“There’s a clear mimicking of, or reverence for, White Rex,” Joanna Mendelson, senior investigative researcher with the Anti-Defamation League’s Center on Extremism, told VICE News.
She’s talking about the Rise Above Movement (RAM) — a violent white supremacist group of dedicated mixed martial arts enthusiasts that is training to “secure the future” of the white race in the U.S., according to the Anti-Defamation League. Since the California-based group’s emergence last year, its members have been involved in attacks on political opponents at rallies across America, from Berkeley to the infamous Unite the Right rally in Charlottesville.
Mendelson told VICE News that since its inception, the group’s rhetoric has closely mirrored the more established White Rex’s, to the extent that “to begin with, I thought, ‘This is the same group’.”
The growing links between Nikitin’s European network and his American imitators were on display in the East German village of Ostritz in April, where more than 1,000 neo-Nazis gathered for a festival to celebrate the ideology of Adolf Hitler on his 129th birthday.
The event featured a White Rex-sponsored MMA tournament. Far-right monitoring groups say that, along with Nikitin, about 20 fighters attended from countries including Germany, Switzerland, France, Austria, Czech Republic — and for the first time, the United States, in the form of a small delegation from RAM.
Over email, a member of RAM, who gave his name only as Rob, told VICE News that their presence in Ostritz had been a “big step” — a major milestone in the group’s stated objective “to bridge the gap between the two nationalist scenes” and further its relationship with Nikitin’s network.
“These events are not about winning or losing. This is about showing that one has the warrior spirit, like that of our ancestors before us,” he wrote.
“As for White Rex and all the great things that organization has done, like pushing youth to be more than just mindless consumers and addicts like the rest of mainstream society... I cannot say much more than they have our full support,” he said. “Dennis [sic] is a solid guy; I find no faults with him.”
The “Rob” who replied to VICE News would not elaborate much more about their trip, or whether he was Robert Rundo or Robert Smithson, the two RAM members who attended the tournament in Ostritz. (He claimed VICE was “hostile” to whites, citing an ad for the former VICELAND show “Desus and Mero” that featured the slogan “Reduce White Guilt Today.” “What kind of message is that to white kids?” he asked. “Maybe the high number of ODs and suicides correlates with the increasing disenfranchisement of them.”)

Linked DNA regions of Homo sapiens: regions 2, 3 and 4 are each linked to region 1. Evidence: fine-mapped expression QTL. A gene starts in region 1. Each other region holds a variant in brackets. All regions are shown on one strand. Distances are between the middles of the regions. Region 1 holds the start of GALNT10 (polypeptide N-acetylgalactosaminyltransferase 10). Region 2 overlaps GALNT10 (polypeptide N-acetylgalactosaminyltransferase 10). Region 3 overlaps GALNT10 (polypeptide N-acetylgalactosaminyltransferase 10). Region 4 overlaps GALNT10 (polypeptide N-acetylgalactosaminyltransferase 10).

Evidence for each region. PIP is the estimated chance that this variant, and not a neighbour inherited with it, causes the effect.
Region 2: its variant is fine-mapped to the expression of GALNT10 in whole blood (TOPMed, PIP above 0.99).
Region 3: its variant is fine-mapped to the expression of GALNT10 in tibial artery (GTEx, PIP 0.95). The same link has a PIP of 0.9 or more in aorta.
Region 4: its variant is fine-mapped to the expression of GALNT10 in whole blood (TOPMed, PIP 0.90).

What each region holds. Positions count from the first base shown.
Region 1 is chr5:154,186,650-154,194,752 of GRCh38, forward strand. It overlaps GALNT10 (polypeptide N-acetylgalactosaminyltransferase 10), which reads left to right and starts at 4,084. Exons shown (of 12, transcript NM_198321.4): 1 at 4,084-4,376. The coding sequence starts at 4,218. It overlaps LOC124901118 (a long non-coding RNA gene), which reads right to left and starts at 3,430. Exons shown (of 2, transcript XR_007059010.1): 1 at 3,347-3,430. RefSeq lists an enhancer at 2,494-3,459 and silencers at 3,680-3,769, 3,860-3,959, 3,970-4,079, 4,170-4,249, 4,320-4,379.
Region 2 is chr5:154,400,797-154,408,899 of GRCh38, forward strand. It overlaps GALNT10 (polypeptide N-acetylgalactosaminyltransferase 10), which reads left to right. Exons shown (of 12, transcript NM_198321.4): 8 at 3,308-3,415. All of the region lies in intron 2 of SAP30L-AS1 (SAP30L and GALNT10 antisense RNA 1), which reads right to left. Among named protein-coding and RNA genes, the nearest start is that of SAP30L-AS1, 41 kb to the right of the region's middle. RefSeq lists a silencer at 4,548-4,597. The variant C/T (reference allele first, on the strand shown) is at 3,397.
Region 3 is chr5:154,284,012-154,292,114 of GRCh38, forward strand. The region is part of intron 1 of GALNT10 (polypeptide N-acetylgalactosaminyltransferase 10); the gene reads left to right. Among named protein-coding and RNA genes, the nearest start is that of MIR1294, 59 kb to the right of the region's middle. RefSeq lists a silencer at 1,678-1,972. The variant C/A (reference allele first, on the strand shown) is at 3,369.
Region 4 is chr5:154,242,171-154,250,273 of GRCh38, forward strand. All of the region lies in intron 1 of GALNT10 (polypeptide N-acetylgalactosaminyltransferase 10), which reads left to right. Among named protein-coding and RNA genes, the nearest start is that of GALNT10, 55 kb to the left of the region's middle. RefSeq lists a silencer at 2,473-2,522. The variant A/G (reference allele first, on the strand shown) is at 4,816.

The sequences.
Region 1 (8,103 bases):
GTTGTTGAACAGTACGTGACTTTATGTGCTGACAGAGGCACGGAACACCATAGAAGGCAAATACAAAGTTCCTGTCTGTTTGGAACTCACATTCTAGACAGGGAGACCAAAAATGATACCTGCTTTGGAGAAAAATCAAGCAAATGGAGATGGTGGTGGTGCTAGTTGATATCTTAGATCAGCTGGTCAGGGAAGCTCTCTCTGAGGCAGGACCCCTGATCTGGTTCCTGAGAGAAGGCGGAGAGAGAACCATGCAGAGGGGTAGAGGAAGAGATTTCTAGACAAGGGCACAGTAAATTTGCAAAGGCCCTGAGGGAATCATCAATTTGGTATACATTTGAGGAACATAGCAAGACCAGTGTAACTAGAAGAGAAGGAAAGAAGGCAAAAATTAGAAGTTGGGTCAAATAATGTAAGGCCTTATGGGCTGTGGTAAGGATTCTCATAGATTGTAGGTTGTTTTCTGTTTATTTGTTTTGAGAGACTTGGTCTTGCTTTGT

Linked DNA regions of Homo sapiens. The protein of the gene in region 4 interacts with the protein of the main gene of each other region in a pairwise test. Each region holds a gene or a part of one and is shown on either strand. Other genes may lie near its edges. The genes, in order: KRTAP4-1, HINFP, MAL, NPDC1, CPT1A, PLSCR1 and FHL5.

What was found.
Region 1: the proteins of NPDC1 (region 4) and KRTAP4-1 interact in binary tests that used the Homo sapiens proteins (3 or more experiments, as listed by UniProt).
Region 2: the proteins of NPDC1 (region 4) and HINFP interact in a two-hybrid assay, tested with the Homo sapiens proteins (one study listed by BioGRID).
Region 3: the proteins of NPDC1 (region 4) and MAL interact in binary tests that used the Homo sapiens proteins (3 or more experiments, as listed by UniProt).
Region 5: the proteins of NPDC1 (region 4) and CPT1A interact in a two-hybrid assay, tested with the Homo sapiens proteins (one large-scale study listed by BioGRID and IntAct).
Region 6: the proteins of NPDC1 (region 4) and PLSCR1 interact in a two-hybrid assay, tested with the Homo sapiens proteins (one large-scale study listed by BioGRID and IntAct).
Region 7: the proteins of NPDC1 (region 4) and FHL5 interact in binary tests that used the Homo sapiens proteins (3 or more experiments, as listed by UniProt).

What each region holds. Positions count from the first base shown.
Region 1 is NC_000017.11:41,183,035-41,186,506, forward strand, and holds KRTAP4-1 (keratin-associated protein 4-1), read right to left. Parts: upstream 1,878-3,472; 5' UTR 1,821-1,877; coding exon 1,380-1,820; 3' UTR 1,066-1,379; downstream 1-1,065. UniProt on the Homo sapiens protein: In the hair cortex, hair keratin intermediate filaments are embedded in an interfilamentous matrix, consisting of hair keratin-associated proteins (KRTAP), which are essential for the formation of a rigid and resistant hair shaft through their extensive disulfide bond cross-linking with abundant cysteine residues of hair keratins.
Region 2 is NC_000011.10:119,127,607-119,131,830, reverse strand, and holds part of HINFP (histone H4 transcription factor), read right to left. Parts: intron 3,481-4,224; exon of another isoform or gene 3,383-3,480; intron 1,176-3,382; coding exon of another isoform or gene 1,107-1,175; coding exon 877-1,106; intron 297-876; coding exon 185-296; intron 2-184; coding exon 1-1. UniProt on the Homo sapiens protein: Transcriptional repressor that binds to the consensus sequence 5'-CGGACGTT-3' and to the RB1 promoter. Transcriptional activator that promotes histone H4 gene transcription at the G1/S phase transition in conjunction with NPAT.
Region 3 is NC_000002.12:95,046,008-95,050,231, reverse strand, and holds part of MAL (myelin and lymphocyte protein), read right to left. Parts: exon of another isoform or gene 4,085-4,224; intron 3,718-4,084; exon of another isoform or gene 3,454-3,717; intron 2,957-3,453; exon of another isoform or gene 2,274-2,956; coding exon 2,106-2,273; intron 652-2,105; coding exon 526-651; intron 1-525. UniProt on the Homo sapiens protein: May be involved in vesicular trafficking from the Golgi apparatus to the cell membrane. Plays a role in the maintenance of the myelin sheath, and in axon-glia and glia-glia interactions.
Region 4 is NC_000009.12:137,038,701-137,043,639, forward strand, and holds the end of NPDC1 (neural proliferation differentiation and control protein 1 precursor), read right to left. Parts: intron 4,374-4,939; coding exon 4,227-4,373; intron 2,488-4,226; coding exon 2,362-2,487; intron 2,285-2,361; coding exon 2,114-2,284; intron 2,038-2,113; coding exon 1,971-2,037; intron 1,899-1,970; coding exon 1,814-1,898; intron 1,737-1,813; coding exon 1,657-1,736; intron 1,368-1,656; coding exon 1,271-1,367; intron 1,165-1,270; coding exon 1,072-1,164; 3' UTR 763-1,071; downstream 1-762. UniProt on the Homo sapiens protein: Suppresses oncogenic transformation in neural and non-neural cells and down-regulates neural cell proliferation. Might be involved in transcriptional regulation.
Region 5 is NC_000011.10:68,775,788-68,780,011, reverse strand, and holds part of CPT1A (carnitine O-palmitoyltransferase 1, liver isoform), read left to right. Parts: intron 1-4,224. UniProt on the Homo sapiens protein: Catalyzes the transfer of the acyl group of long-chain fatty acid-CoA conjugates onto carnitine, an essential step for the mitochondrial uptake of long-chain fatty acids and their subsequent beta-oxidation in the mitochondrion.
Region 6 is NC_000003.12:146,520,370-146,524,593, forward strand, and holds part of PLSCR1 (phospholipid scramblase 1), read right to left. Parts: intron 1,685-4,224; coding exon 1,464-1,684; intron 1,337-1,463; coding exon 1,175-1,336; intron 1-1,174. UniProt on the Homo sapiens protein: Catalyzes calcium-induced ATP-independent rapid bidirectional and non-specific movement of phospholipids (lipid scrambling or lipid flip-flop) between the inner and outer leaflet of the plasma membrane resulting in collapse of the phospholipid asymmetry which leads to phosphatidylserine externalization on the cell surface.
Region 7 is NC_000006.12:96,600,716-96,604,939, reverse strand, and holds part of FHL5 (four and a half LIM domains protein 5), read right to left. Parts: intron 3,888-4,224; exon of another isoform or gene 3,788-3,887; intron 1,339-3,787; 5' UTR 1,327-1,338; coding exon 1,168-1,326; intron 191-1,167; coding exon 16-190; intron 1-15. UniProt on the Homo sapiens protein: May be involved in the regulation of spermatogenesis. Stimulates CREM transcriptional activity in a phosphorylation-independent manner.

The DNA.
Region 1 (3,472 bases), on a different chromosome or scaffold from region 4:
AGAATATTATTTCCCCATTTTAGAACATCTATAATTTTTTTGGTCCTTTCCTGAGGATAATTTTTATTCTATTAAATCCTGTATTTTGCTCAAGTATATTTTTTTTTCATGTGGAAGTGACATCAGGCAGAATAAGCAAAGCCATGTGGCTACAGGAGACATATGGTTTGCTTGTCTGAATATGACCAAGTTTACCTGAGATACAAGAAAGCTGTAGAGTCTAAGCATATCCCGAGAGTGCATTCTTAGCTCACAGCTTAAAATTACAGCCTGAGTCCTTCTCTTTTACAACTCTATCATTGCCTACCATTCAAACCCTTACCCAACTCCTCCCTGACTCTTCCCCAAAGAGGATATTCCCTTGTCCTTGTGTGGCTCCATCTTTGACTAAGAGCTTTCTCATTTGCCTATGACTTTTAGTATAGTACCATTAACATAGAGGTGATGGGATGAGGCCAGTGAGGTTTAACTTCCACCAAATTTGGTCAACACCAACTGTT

But RAM’s social media record of their trip, which featured numerous appearances by Nikitin, painted a clear picture of the deepening ties forged on their European pilgrimage. One picture appeared to show Rundo with a White Rex logo tattooed on his shin. The group tweeted, alongside a picture of Nikitin, that “hopefully one day in America we can have something even close to the events and tournaments that White Rex puts on.” And Nikitin returned the admiration, Instagramming a picture of Michael Miselis, a 29-year-old aerospace engineer from California who was fired from defense contractor Northrup Grumman after being outed as a RAM member earlier this month, becoming a cause célèbre for the group. “When we say BROTHERHOOD, we do mean it!” read Nikitin’s caption.
These deepening connections, says Mendelson, have likely made RAM even more of a threat. Already this year, she says, the group has evolved further in White Rex’s image. In a sign of their growing boldness, the group’s members have come out from behind the masks they once wore to disguise their identities on the Internet; the group has also launched its own far-right streetwear brand and online shop — selling White Rex, naturally, along with other leading European far-right labels.
“We know the real-world exchange of hateful ideologies emboldens and energizes these groups,” she said. “It helps to strengthen their ideology.”